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by Alexander Heigl

23 Apr 2012


Levon Helm passed away April 19, at the age of 71. The outpouring of grief following his passing was massive, and deserved—Helm’s music touched many lives through his long career. But in a way, it felt incongruous with his life: Helm’s life in music was a purer thing—it never felt like he was chasing celebrity or fame, it was just something that needed doing.

The best parts of Helm’s biography read like the stuff of legend: he famously quit touring with his Band bandmates on Bob Dylan’s electric jaunt in 1966 to go work on an oil rig, the kind of move that’s practically a Bruce Springsteen album in and of itself. But the beautiful thing about Helm’s life is that he carried it out without conceit, without a sense of self. Unlike Robbie Robertson, who likely would have actually written an album about quitting a touring group to work on an oil rig, Helm just did it, and then went back to playing music.

by Sean Murphy

29 Feb 2012


Two questions: 1. Is that the most bad-ass picture ever taken of a pop icon? 2. Is there a more bad-ass pop icon who’s ever walked the planet?

(Those questions are rhetorical in case you didn’t already know.)

Sex, drugs and rock and roll? The late Johnny Cash (who would’ve turned 80 on February 26th) was a combination of Keith Richards, Elvis Presley, and Public Enemy, only he did it first and no one before, or since, ever did it quite like him.

Quite literally too big (or complicated, or cool) to be contained by labels, he dabbled in rock and roll, rockabilly, blues, gospel, and folk. And while he can—and should—be considered an obvious lock for the Mt. Rushmore of Country Music, Cash was an American who wrote and sang about the country that made him. Even though at various times Kris Kristofferson attributed multiple sources of inspiration for his song “The Pilgrim, Chapter 33”, it is hardly a stretch to imagine who he had in mind for these lyrics (“He’s a poet, he’s a picker / He’s a prophet, he’s a pusher / He’s a pilgrim and a preacher, and a problem when he’s stoned / He’s a walking contradiction, partly truth and partly fiction / Taking every wrong direction on his lonely way back home”). Is there a better description out there for the icon who came to be known as The Man in Black?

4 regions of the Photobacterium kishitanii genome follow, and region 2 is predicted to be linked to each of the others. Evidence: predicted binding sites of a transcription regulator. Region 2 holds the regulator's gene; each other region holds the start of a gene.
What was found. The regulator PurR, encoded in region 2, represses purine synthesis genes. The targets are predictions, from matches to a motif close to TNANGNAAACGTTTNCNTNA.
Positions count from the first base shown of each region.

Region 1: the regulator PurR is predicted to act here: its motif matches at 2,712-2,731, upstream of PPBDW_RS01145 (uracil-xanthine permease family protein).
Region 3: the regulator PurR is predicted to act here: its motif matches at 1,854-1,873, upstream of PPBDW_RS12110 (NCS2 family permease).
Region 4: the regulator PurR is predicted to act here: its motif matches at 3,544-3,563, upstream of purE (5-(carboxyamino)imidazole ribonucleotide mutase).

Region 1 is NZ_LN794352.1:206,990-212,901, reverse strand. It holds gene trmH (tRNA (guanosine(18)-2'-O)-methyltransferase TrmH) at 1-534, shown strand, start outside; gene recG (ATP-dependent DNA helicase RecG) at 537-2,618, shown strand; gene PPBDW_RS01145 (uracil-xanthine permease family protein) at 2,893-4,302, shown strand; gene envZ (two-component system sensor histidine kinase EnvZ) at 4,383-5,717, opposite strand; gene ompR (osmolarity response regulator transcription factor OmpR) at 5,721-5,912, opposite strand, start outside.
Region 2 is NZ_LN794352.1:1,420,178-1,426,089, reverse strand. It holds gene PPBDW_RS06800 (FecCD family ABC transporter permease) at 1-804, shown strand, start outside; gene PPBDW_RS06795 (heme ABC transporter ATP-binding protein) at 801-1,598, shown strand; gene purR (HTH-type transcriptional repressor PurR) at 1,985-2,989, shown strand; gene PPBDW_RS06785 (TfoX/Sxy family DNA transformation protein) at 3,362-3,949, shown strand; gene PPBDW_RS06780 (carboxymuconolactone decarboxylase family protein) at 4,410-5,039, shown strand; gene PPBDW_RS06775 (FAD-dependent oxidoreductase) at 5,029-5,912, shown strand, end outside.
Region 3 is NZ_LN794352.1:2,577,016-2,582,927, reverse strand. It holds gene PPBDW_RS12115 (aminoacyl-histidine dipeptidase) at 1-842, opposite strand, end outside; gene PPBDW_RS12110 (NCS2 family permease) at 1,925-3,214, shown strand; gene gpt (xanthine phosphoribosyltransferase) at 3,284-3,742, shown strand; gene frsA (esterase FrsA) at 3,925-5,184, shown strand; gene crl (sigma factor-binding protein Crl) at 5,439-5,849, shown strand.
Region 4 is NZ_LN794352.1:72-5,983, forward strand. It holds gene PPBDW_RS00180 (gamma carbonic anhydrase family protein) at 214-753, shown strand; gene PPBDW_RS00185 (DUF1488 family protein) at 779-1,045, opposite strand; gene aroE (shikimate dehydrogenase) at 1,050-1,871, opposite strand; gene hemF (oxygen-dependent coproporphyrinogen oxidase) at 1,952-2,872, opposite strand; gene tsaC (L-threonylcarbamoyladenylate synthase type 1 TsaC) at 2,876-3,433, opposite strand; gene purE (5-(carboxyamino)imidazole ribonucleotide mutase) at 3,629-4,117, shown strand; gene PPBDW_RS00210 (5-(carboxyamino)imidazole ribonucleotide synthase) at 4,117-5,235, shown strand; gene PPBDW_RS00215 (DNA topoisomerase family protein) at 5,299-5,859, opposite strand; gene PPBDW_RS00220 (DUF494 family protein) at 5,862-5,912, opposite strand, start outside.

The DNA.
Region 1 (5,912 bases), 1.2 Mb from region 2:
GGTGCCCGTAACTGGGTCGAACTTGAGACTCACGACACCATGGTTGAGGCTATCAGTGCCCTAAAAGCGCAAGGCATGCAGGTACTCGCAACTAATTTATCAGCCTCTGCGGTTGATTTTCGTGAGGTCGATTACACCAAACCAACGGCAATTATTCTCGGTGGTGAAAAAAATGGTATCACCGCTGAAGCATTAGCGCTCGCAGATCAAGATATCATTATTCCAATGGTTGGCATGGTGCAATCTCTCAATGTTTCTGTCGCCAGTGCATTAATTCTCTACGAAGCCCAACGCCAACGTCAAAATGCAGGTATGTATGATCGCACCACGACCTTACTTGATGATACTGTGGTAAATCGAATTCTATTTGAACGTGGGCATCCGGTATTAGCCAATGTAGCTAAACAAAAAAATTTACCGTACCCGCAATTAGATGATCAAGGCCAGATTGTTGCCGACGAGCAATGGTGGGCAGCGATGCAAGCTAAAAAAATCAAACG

by Sean Murphy

16 Feb 2012


Sadly, only the most optimistic or naive observers did not see this coming. Indeed, it is fair, if harsh, to wonder how it took so long. I make it a habit to avoid any and all “reality TV” shows, but it did not demand sustained viewing of Houston and then-husband Bobby Brown’s public spectacle to see that all was far from well in her world.

On the other hand, who felt comfortable making a prediction? For every Amy Winehouse there is a Keith Richards. For every Jimi Hendrix there is an Eddie Van Halen. Some of our rock stars have the combination of good genes, dumb luck, and, perhaps, destiny keeping them from snuffing themselves out.

It’s a shame: so much talent, so much unrealized potential. Same old song and dance, really. Except for two things.

by Sean Murphy

3 Feb 2012


A genuine American icon has left the planet.  People born during or after the ‘80s might know Soul Train creator and host Don Cornelius mostly from name-checks in interviews, songs, and clips on YouTube. And there is nothing wrong with that. But for us older folks, we knew the man. Some of us grew up with him.

If a picture can sometimes speak more eloquently than words, a video can function as a truth bomb that tells you all you need to know. Check it out:


I only have a handful of comments. The Hair. The Glasses. The Shirt. The Pants (did you see those Liberty Bell Bottoms flowing when he moved up that line?). And The VOICE.

by Alexander Heigl

25 Jan 2012


Etta James died last Friday, and the outpouring of praise and tributes came as usual. That’s not to say she wasn’t deserving of the various titles that came up, like Jerry Wexler’s famous coronation “the greatest of all modern blues singers”. But for James, she’d been hearing it for a while, and for someone like her, it was quite a thing to be memorialized before she felt she was done.

Despite recording some of the most indelible, iconic R&B tracks of the 1950s and ‘60s, James never achieved the same level of fame or recognition that some of her peers did. She consistently charted on the R&B charts and remained a top concert draw, but crossover success eluded her; she never became an Aretha Franklin or Diana Ross. Not that her disposition and habits would have let her—James lost good portions of her career to her drug habit, and her forceful personality would prove as much a drawback as an asset.

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